Objective: To measure the prevalence and social impacts of sleep problems in Australia.
Design: Cross-sectional national adult online survey.
Setting: Community-based sample.
Participants: Australian adults ≥18 years, n=1011.
Results: Self-reported inadequate sleep, of either duration or quality, and its daytime consequences affect 33%-45% of adults. Diagnosed sleep apnea is reported by 8%, significant insomnia by 20%, and restless legs by18% of adults. Besides specific clinical sleep disorders, poor sleep habits were common. Average reported sleep time is 7 hours, although 12% sleep less than 5½hours and 8% over 9 hours. Three-quarters (76%) of those who sleep less than 5½hours report frequent daytime impairment or sleep-related symptoms. Frequent, loud snoring is reported by 24% of men and 17% of women. Among these, 70% report daytime impairment or other sleep-related symptoms. Twenty-six percent report Internet use most or every night just before bed and frequent sleep difficulties or daytime impairments. Similarly, 16% of working adults do work just before bed and also have frequent sleep difficulties or daytime sleep-related symptoms. Younger adults (18-34 years) sleep around 1 hour longer before non-work days than working days compared with 18 minutes in older age groups. In the past 3 months, 29% of adults report making errors at work due to sleepiness or sleep problems. Driving while drowsy at least every month is reported by 29% of people, 20% have nodded off while driving, and 5% have had an accident in the past year because they dozed off.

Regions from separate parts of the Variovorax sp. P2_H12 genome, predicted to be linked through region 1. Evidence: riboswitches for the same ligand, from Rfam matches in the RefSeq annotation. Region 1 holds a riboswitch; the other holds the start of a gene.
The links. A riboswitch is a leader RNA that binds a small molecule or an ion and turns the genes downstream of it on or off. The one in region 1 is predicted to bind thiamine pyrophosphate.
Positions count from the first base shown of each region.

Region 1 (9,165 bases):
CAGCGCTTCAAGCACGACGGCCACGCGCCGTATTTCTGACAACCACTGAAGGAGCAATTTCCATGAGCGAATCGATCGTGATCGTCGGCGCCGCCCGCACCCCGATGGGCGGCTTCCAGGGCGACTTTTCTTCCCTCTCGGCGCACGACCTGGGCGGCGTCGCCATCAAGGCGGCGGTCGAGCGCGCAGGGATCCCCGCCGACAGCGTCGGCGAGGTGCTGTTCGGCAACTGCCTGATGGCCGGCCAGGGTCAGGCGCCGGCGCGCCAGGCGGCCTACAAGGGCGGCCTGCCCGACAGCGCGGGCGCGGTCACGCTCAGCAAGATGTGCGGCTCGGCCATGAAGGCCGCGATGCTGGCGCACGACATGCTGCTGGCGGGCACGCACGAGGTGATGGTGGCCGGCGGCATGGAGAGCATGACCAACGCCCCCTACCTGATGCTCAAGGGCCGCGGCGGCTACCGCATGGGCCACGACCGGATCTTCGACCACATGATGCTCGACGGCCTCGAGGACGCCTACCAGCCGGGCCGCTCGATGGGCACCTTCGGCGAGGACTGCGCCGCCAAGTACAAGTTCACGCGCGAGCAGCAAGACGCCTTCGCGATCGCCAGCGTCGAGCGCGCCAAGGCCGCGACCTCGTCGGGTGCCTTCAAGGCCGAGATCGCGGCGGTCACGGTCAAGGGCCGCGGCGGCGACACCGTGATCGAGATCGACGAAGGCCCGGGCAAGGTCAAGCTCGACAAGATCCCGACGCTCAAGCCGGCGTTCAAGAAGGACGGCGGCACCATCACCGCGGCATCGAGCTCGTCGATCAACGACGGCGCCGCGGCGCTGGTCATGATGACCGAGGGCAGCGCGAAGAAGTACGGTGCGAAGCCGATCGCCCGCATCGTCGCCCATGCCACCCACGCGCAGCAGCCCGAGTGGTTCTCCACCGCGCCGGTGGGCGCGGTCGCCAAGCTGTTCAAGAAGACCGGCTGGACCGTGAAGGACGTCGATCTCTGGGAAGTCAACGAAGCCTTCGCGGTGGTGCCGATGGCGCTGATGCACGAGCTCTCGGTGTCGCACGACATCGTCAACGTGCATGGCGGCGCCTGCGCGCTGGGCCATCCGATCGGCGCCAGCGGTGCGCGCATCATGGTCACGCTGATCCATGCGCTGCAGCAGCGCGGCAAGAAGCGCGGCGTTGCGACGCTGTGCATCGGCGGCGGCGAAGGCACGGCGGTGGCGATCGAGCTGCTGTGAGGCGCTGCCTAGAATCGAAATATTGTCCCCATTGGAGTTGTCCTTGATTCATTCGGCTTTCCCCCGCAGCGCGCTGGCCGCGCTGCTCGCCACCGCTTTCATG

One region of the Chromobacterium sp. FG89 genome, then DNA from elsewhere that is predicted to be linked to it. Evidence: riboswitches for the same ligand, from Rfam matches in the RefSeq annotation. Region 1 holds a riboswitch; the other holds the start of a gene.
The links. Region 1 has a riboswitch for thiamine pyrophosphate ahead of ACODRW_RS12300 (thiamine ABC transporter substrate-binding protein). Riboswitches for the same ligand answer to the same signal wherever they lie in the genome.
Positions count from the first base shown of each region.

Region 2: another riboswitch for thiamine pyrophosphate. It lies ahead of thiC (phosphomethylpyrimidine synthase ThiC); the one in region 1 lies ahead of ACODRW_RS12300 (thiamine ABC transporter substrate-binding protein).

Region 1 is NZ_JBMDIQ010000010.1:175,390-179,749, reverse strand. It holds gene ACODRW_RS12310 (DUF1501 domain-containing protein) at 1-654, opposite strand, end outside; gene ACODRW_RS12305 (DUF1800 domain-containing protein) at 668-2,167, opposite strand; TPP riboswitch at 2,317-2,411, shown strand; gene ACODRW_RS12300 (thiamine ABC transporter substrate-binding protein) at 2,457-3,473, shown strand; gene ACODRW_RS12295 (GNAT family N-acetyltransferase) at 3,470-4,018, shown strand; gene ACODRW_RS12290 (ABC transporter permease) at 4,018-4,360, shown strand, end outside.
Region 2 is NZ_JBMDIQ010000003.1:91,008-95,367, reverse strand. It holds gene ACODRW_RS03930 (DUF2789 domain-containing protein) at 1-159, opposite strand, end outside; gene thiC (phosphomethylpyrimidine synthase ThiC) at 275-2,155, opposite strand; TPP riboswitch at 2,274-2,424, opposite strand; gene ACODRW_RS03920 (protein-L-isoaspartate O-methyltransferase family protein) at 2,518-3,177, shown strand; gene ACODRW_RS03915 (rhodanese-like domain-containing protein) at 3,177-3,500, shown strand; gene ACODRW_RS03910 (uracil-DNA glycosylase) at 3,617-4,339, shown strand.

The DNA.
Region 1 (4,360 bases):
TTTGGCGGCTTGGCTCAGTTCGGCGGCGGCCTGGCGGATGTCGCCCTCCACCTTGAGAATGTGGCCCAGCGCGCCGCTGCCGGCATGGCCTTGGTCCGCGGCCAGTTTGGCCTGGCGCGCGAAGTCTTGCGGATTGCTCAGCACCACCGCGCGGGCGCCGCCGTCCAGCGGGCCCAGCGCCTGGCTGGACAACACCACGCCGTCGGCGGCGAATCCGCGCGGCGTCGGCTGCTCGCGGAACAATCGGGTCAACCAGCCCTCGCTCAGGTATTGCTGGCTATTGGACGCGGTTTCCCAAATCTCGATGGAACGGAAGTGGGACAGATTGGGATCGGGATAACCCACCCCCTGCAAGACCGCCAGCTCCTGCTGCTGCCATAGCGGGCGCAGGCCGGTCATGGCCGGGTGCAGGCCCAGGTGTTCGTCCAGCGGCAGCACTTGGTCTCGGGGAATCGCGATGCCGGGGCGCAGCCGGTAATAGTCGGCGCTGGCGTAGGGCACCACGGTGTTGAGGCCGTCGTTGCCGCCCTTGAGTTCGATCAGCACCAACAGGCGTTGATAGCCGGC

Conclusion: Sleep problems and daytime consequences are endemic among Australian adults. A focus on healthy sleep at a policy level as well as increased clinician and public awareness may be warranted.
Keywords: Cross-sectional surveys; Epidemiology; Restless legs syndrome; Sleep; Sleep apnea; Sleep initiation and maintenance disorders; Snoring.
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